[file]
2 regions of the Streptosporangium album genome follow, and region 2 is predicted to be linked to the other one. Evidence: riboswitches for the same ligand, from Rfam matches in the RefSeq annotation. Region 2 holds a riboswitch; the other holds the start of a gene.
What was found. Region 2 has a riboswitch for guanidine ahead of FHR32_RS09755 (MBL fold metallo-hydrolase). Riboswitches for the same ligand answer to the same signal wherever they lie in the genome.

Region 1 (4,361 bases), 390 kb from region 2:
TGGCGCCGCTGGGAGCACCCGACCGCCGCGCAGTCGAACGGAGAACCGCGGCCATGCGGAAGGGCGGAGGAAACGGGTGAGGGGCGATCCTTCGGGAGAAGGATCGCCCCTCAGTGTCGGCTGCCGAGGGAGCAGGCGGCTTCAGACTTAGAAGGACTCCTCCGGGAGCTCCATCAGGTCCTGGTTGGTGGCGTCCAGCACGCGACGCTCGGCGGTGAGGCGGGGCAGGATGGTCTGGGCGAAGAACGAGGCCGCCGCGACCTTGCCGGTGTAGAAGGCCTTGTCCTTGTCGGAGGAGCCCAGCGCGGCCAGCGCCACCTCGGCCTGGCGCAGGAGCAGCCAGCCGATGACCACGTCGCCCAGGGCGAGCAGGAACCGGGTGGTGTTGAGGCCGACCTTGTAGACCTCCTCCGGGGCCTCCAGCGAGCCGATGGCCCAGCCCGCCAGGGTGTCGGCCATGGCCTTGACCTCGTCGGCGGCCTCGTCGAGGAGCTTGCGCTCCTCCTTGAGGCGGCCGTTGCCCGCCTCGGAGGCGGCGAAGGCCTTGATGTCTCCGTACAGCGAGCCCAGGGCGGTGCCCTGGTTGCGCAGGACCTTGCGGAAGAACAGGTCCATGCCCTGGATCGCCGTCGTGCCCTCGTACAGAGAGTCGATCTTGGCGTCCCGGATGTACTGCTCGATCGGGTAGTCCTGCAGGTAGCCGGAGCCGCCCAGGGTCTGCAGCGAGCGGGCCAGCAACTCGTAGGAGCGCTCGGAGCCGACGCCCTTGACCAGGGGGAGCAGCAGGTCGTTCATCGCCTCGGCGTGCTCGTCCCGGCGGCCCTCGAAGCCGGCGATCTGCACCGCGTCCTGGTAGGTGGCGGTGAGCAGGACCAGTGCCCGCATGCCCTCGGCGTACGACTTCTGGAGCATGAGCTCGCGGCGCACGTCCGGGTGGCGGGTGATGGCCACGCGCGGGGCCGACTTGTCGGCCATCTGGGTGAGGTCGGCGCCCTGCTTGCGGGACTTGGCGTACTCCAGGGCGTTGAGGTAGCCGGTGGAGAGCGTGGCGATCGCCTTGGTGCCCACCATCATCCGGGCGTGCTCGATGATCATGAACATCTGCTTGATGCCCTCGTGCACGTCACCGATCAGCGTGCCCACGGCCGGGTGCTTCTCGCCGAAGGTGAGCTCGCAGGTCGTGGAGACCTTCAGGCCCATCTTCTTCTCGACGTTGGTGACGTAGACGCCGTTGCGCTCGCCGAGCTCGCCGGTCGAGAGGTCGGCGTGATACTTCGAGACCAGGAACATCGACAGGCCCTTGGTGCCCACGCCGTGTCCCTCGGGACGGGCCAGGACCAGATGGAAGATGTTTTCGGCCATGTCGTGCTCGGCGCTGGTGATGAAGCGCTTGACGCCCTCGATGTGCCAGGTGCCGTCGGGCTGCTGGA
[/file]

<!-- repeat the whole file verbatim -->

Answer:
2 regions of the Streptosporangium album genome follow, and region 2 is predicted to be linked to the other one. Evidence: riboswitches for the same ligand, from Rfam matches in the RefSeq annotation. Region 2 holds a riboswitch; the other holds the start of a gene.
What was found. Region 2 has a riboswitch for guanidine ahead of FHR32_RS09755 (MBL fold metallo-hydrolase). Riboswitches for the same ligand answer to the same signal wherever they lie in the genome.

Region 1 (4,361 bases), 390 kb from region 2:
TGGCGCCGCTGGGAGCACCCGACCGCCGCGCAGTCGAACGGAGAACCGCGGCCATGCGGAAGGGCGGAGGAAACGGGTGAGGGGCGATCCTTCGGGAGAAGGATCGCCCCTCAGTGTCGGCTGCCGAGGGAGCAGGCGGCTTCAGACTTAGAAGGACTCCTCCGGGAGCTCCATCAGGTCCTGGTTGGTGGCGTCCAGCACGCGACGCTCGGCGGTGAGGCGGGGCAGGATGGTCTGGGCGAAGAACGAGGCCGCCGCGACCTTGCCGGTGTAGAAGGCCTTGTCCTTGTCGGAGGAGCCCAGCGCGGCCAGCGCCACCTCGGCCTGGCGCAGGAGCAGCCAGCCGATGACCACGTCGCCCAGGGCGAGCAGGAACCGGGTGGTGTTGAGGCCGACCTTGTAGACCTCCTCCGGGGCCTCCAGCGAGCCGATGGCCCAGCCCGCCAGGGTGTCGGCCATGGCCTTGACCTCGTCGGCGGCCTCGTCGAGGAGCTTGCGCTCCTCCTTGAGGCGGCCGTTGCCCGCCTCGGAGGCGGCGAAGGCCTTGATGTCTCCGTACAGCGAGCCCAGGGCGGTGCCCTGGTTGCGCAGGACCTTGCGGAAGAACAGGTCCATGCCCTGGATCGCCGTCGTGCCCTCGTACAGAGAGTCGATCTTGGCGTCCCGGATGTACTGCTCGATCGGGTAGTCCTGCAGGTAGCCGGAGCCGCCCAGGGTCTGCAGCGAGCGGGCCAGCAACTCGTAGGAGCGCTCGGAGCCGACGCCCTTGACCAGGGGGAGCAGCAGGTCGTTCATCGCCTCGGCGTGCTCGTCCCGGCGGCCCTCGAAGCCGGCGATCTGCACCGCGTCCTGGTAGGTGGCGGTGAGCAGGACCAGTGCCCGCATGCCCTCGGCGTACGACTTCTGGAGCATGAGCTCGCGGCGCACGTCCGGGTGGCGGGTGATGGCCACGCGCGGGGCCGACTTGTCGGCCATCTGGGTGAGGTCGGCGCCCTGCTTGCGGGACTTGGCGTACTCCAGGGCGTTGAGGTAGCCGGTGGAGAGCGTGGCGATCGCCTTGGTGCCCACCATCATCCGGGCGTGCTCGATGATCATGAACATCTGCTTGATGCCCTCGTGCACGTCACCGATCAGCGTGCCCACGGCCGGGTGCTTCTCGCCGAAGGTGAGCTCGCAGGTCGTGGAGACCTTCAGGCCCATCTTCTTCTCGACGTTGGTGACGTAGACGCCGTTGCGCTCGCCGAGCTCGCCGGTCGAGAGGTCGGCGTGATACTTCGAGACCAGGAACATCGACAGGCCCTTGGTGCCCACGCCGTGTCCCTCGGGACGGGCCAGGACCAGATGGAAGATGTTTTCGGCCATGTCGTGCTCGGCGCTGGTGATGAAGCGCTTGACGCCCTCGATGTGCCAGGTGCCGTCGGGCTGCTGGA